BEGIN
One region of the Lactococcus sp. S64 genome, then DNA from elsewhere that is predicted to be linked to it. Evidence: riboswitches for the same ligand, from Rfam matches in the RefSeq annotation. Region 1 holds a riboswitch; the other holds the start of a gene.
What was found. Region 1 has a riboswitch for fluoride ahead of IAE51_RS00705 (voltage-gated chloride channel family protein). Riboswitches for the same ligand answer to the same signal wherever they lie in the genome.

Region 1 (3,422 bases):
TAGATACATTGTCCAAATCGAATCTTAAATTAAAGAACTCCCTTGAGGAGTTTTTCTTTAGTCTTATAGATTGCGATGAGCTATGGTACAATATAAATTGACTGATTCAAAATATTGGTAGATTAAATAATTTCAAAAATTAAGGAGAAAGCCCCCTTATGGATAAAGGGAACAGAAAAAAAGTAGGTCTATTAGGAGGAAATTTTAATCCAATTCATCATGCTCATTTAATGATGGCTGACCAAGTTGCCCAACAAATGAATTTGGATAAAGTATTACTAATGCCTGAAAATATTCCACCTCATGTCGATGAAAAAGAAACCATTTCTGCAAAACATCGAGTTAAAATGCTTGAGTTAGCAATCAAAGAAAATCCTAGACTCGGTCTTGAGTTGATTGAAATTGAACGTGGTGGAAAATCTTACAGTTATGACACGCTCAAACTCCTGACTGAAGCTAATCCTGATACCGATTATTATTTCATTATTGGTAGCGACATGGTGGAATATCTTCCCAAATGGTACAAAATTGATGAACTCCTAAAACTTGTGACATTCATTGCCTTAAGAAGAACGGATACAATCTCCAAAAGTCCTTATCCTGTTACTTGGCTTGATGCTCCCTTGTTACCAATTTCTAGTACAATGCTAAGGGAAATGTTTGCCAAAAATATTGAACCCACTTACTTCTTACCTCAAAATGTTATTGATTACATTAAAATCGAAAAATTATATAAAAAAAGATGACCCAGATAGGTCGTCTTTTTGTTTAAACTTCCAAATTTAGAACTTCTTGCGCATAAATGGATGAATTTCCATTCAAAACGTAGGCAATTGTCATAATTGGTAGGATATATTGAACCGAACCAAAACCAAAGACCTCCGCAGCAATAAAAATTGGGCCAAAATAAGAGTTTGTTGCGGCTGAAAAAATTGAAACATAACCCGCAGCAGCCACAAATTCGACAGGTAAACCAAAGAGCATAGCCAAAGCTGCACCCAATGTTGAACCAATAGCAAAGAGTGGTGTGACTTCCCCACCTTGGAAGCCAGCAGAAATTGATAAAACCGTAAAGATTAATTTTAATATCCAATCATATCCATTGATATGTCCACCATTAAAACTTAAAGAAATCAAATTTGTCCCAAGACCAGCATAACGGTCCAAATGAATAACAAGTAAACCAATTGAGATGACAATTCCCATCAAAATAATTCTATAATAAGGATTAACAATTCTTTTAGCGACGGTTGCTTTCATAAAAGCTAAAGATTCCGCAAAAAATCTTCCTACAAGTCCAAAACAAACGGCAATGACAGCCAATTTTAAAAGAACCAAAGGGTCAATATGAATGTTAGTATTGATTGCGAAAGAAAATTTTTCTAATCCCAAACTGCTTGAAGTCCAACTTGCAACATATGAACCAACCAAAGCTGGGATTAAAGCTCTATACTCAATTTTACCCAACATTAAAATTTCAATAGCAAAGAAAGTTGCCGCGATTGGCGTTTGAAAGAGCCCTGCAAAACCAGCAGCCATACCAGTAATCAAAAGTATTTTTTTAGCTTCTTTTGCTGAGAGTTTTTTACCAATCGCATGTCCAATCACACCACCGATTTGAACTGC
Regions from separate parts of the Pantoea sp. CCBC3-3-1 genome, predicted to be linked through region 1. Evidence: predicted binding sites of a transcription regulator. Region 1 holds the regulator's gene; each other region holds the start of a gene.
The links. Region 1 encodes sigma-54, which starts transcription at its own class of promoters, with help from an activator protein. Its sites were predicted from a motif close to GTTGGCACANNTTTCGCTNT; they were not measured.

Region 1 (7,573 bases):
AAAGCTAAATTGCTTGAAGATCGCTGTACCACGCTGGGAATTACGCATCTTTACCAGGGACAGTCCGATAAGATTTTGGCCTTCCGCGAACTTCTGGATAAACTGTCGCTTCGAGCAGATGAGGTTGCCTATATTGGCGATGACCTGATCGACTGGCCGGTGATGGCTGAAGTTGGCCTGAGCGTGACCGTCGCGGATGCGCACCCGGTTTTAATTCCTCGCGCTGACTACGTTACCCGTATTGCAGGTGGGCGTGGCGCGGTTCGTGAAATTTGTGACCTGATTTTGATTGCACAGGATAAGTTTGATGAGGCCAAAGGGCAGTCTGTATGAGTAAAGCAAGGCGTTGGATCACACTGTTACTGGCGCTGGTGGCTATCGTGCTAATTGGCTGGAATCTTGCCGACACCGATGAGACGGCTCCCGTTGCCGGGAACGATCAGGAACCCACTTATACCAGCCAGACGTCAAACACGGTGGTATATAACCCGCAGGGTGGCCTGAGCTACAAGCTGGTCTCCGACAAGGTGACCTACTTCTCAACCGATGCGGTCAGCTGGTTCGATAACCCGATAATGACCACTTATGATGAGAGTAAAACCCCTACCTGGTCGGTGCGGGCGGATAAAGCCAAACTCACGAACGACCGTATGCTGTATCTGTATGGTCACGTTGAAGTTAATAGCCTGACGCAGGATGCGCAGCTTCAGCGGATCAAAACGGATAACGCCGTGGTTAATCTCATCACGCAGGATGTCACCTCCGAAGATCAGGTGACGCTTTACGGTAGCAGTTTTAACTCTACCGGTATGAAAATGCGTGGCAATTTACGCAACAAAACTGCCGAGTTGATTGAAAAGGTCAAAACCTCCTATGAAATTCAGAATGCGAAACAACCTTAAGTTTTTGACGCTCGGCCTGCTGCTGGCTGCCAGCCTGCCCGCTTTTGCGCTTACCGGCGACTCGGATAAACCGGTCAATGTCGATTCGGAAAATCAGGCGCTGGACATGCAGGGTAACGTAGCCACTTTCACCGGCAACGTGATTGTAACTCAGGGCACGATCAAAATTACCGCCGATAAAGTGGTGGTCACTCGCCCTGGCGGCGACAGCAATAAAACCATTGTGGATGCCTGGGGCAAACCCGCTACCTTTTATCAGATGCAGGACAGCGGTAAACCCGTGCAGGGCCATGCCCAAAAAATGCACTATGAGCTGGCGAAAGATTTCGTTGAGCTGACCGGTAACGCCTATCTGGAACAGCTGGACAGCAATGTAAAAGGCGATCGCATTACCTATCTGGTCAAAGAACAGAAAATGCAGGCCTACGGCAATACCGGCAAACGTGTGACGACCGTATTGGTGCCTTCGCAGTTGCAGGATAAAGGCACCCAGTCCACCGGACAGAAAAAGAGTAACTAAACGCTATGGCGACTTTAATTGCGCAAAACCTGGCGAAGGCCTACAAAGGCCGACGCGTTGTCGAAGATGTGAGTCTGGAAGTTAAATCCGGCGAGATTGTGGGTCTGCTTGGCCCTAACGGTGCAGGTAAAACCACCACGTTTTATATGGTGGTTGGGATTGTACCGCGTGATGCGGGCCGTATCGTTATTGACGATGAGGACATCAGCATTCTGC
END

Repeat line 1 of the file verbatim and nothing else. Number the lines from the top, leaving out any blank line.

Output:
One region of the Lactococcus sp. S64 genome, then DNA from elsewhere that is predicted to be linked to it. Evidence: riboswitches for the same ligand, from Rfam matches in the RefSeq annotation. Region 1 holds a riboswitch; the other holds the start of a gene.